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Errors in recombination

Structural abnormalities

This is another complicated step in this course where we have used a lot of new terminology. These are all defined in the glossary in Week 1 but we thought it might help to just mention a few terms we use prior to reading the text below: translocation balanced unbalanced homologous

Prior to segregation in meiosis, homologous chromosomes pair and genetic material is swapped. This is known as recombination and is key to ensuring offspring have different genetic traits to their parents. However, if homologous chromosomes (chromosomes of the same pair) misalign or non-homologous chromosomes pair, a number of different structural chromosome abnormalities may result including chromosome deletions / duplications; translocations and chromosome inversions.

Recombination Example of Recombination during Meiosis

© St George’s, University of London

Deletions or Duplications

This refers to the loss (deletion) or gain (duplication) of genetic material. A deletion or duplication is called interstitial when it occurs in the middle of the chromosome and terminal when it occurs at the tip of the chromosome.

Deletion and Duplication Example of interstitial deletion and duplication

© St George’s, University of London

The phenotypic (clinical) effect of a deletion or duplication depends on the genes involved. Deletions are generally more likely to have a phenotypic effect than duplication. Large deletions are likely to be lethal. One of the commonest microdeletion syndromes is Di George syndrome, involving deletion of a region of chromosome 22 called 22q11. Di George syndrome can cause a variety of problems, including heart abnormalities, defects of the palate, problems of immunity and calcium control. Children and adults often have a characteristic facial appearance.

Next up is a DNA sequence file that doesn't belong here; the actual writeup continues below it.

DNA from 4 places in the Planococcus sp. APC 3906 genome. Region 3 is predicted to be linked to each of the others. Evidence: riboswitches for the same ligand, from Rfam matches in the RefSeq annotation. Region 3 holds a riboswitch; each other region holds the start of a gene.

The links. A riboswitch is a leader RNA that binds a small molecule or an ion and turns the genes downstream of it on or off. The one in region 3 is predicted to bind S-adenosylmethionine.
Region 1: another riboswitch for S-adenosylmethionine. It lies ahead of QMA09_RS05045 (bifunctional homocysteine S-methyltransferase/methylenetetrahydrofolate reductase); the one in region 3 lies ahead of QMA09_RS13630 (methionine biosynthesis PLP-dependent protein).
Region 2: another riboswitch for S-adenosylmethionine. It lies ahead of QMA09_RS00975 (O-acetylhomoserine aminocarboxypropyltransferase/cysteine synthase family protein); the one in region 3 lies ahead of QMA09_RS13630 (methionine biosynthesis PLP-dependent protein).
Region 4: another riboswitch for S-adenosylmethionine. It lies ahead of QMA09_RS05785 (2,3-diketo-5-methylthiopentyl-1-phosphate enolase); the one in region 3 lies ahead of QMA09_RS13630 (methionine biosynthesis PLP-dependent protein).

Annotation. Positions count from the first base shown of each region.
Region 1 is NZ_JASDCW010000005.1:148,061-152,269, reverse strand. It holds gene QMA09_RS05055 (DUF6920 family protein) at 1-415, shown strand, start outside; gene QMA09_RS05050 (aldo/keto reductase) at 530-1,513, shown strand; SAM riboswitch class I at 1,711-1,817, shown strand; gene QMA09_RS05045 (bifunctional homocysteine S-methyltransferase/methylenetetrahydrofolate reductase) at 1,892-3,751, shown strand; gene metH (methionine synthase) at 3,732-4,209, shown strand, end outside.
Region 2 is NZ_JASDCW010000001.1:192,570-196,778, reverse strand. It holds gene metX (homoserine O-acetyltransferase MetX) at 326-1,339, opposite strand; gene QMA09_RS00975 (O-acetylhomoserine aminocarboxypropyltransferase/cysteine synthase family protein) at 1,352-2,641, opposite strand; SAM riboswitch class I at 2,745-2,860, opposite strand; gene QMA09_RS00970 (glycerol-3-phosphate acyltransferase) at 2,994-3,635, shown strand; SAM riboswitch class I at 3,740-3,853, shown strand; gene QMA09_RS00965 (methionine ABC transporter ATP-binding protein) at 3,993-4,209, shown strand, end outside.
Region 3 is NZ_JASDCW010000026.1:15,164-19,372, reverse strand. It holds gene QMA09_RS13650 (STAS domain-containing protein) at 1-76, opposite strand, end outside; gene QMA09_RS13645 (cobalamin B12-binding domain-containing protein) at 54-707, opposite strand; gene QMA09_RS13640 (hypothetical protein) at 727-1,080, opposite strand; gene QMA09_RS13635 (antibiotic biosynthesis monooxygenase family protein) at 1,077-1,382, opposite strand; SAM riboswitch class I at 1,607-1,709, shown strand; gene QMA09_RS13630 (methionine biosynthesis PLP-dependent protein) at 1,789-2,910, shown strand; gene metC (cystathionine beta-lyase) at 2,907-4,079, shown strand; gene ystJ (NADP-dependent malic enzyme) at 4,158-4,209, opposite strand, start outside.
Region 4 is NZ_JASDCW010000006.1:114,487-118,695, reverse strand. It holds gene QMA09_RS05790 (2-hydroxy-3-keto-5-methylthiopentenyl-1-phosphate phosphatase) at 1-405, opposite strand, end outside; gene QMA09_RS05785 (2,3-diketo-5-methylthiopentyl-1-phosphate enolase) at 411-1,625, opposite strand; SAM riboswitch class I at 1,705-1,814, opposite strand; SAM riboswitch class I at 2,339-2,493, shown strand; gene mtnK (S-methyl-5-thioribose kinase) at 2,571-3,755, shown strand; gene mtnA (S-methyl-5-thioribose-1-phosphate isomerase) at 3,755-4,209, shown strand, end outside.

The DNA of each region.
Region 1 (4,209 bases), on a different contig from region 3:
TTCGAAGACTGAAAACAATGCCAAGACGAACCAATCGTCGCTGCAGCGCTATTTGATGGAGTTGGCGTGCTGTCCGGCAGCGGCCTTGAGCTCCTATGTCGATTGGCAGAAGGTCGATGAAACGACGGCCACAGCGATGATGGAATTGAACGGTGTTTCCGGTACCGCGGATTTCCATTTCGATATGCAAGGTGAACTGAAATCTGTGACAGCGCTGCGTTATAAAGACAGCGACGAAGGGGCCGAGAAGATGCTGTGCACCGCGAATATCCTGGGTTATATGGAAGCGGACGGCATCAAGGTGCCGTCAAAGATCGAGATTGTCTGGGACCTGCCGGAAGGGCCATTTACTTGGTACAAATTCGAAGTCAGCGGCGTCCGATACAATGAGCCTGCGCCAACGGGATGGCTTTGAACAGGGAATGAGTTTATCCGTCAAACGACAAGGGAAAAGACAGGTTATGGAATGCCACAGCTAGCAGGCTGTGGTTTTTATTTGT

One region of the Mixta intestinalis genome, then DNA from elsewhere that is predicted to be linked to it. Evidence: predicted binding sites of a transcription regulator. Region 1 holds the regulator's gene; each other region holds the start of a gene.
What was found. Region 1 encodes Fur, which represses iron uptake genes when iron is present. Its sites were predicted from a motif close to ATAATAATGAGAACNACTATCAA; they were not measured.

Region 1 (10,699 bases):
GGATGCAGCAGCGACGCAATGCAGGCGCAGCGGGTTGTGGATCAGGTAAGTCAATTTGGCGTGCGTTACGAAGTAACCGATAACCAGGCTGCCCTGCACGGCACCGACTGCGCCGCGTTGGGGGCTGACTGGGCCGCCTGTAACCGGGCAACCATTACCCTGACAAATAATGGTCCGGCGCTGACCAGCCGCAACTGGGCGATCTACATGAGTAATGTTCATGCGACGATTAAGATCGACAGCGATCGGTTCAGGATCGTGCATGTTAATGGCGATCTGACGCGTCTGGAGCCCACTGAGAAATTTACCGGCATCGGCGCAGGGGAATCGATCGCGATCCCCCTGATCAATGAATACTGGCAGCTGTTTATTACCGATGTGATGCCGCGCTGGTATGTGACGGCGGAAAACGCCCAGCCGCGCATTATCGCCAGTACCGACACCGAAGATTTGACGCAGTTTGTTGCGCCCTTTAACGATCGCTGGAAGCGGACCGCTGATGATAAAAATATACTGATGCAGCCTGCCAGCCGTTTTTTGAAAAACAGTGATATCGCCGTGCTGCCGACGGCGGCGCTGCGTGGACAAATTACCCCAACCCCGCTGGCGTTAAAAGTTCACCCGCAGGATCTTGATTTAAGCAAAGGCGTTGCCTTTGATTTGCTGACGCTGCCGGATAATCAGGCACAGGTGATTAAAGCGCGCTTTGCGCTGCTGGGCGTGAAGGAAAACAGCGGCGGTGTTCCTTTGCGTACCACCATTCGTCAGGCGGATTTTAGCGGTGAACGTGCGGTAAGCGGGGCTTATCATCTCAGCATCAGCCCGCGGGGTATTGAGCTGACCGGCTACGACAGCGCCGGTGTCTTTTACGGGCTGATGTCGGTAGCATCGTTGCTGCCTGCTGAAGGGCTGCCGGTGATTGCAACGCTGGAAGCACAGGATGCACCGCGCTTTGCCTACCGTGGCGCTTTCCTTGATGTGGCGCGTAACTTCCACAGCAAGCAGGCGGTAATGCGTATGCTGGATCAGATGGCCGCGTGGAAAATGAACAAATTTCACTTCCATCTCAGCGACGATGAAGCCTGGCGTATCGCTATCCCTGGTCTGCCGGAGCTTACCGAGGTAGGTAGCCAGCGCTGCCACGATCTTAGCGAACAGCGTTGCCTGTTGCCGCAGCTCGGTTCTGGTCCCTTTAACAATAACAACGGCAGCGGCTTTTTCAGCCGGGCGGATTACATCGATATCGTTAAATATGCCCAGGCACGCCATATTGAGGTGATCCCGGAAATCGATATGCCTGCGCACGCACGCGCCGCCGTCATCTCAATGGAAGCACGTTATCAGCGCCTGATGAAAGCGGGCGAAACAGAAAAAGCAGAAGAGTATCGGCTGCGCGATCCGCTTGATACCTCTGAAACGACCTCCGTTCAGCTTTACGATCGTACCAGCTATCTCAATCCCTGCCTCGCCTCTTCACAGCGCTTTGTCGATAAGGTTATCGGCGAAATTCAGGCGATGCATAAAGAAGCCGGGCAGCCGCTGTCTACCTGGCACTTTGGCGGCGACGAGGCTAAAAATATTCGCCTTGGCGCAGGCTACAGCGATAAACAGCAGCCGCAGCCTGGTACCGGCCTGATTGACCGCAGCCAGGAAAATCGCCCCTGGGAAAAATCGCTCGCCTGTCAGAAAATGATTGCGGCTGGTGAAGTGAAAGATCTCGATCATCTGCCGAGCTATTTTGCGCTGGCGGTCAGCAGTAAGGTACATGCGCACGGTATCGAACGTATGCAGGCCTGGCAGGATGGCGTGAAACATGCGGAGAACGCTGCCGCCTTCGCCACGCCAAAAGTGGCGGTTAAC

Child with Di George syndrome Child with Di George syndrome

©Image: “Facial appearance of patient with Del22 syndrome” by Images in Paediatric Cardiology. Licensed under CC BY-NC-SA 3.0

With the advent of array testing, an increasing number of recurrent microdeletion and microduplication syndromes are being recognised. This is discussed further in week 3.

Translocations

A translocation describes when a portion of one chromosome is transferred to another chromosome. Translocations can be balanced or unbalanced depending upon whether there is a net gain or loss of genetic material. They are broadly classified into reciprocal or Robertsonian translocations.

a. Reciprocal translocations arise when any two chromosomes swap non-homologous segments. A carrier of a balanced reciprocal translocation may have offspring with an unbalanced translocation i.e. trisomy of one of the translocated segments and monosomy of the other.

Reciprocal translocations Example of Reciprocal translocation

© St George’s, University of London

b. Roberstonian translocations describe when two acrocentric chromosomes are “stuck together”. Acrocentric chromosomes are chromosomes where the centromere is very close to the end and include chromosomes 13, 14, 15, 21, 22 and Y.

Roberstonian translocations Example of Roberstonian translocation

© St George’s, University of London

Inversions

An inversion is when a section of the chromosome has broken away, twisted around 180° (i.e. inverted end to end) and re-inserted into the chromosome. if this section spans the centromere, it is called a pericentric. If the inversion does not include the centromere, it is called a paracentric inversion.

Inversion Example of Inversion

© St George’s, University of London

Usually inversions are not associated with any loss or gain of genetic material and so a carrier is asymptomatic (unless a critical gene is disrupted at the breakpoints which is rare). They may only become of aware of their carrier status if they have a child with an unbalanced arrangement or they have chromosome investigations for infertility or recurrent miscarriages.

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This article is from the free online course:

The Genomics Era: the Future of Genetics in Medicine

St George's, University of London

Course highlights Get a taste of this course before you join:

  • Welcome to Week 1
    Welcome to Week 1
    video

    In this video, Lead Educator, Dr Kate Tatton-Brown welcomes learners to the course and explains the course aims and outcomes.

  • Did you know?
    Did you know?
    video

    Our resident scientist tells you his favourite genomics facts.

  • Responsibility in the genomic era
    Responsibility in the genomic era
    video

    In this tutorial, you will hear from Dr Carwyn Rhys Hooper on the concept of responsibility for health.